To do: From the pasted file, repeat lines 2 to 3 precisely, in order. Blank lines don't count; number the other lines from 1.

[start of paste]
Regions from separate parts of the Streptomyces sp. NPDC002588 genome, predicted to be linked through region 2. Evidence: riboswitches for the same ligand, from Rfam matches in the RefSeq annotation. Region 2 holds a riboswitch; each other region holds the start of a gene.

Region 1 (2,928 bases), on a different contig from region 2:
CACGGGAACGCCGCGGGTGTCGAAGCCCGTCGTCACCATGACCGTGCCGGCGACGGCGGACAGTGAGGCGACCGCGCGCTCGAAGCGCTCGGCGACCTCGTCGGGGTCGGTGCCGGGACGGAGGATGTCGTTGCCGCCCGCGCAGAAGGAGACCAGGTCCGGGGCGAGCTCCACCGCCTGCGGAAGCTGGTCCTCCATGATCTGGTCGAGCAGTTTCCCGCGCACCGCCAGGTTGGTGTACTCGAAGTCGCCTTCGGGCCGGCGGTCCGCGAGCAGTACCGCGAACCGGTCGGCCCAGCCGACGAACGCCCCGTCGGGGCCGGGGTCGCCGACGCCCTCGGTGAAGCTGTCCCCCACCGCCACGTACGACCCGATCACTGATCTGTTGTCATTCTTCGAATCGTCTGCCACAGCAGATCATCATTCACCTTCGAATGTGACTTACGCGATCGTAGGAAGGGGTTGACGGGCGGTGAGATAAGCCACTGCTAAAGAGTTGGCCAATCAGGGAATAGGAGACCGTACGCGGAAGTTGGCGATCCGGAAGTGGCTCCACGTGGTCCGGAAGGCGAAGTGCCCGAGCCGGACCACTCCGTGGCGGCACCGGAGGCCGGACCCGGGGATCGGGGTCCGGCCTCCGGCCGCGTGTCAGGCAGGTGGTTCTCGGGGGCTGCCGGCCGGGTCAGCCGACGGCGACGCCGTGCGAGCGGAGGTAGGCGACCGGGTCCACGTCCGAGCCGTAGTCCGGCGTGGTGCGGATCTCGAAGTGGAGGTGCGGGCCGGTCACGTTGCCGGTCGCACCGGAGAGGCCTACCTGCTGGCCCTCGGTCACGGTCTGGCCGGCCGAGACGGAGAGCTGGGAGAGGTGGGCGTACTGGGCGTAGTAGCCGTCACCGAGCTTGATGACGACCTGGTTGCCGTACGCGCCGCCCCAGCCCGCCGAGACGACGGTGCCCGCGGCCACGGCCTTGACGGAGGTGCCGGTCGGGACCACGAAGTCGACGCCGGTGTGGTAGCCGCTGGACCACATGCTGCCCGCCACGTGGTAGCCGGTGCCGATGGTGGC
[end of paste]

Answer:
Region 1 (2,928 bases), on a different contig from region 2:
CACGGGAACGCCGCGGGTGTCGAAGCCCGTCGTCACCATGACCGTGCCGGCGACGGCGGACAGTGAGGCGACCGCGCGCTCGAAGCGCTCGGCGACCTCGTCGGGGTCGGTGCCGGGACGGAGGATGTCGTTGCCGCCCGCGCAGAAGGAGACCAGGTCCGGGGCGAGCTCCACCGCCTGCGGAAGCTGGTCCTCCATGATCTGGTCGAGCAGTTTCCCGCGCACCGCCAGGTTGGTGTACTCGAAGTCGCCTTCGGGCCGGCGGTCCGCGAGCAGTACCGCGAACCGGTCGGCCCAGCCGACGAACGCCCCGTCGGGGCCGGGGTCGCCGACGCCCTCGGTGAAGCTGTCCCCCACCGCCACGTACGACCCGATCACTGATCTGTTGTCATTCTTCGAATCGTCTGCCACAGCAGATCATCATTCACCTTCGAATGTGACTTACGCGATCGTAGGAAGGGGTTGACGGGCGGTGAGATAAGCCACTGCTAAAGAGTTGGCCAATCAGGGAATAGGAGACCGTACGCGGAAGTTGGCGATCCGGAAGTGGCTCCACGTGGTCCGGAAGGCGAAGTGCCCGAGCCGGACCACTCCGTGGCGGCACCGGAGGCCGGACCCGGGGATCGGGGTCCGGCCTCCGGCCGCGTGTCAGGCAGGTGGTTCTCGGGGGCTGCCGGCCGGGTCAGCCGACGGCGACGCCGTGCGAGCGGAGGTAGGCGACCGGGTCCACGTCCGAGCCGTAGTCCGGCGTGGTGCGGATCTCGAAGTGGAGGTGCGGGCCGGTCACGTTGCCGGTCGCACCGGAGAGGCCTACCTGCTGGCCCTCGGTCACGGTCTGGCCGGCCGAGACGGAGAGCTGGGAGAGGTGGGCGTACTGGGCGTAGTAGCCGTCACCGAGCTTGATGACGACCTGGTTGCCGTACGCGCCGCCCCAGCCCGCCGAGACGACGGTGCCCGCGGCCACGGCCTTGACGGAGGTGCCGGTCGGGACCACGAAGTCGACGCCGGTGTGGTAGCCGCTGGACCACATGCTGCCCGCCACGTGGTAGCCGGTGCCGATGGTGGC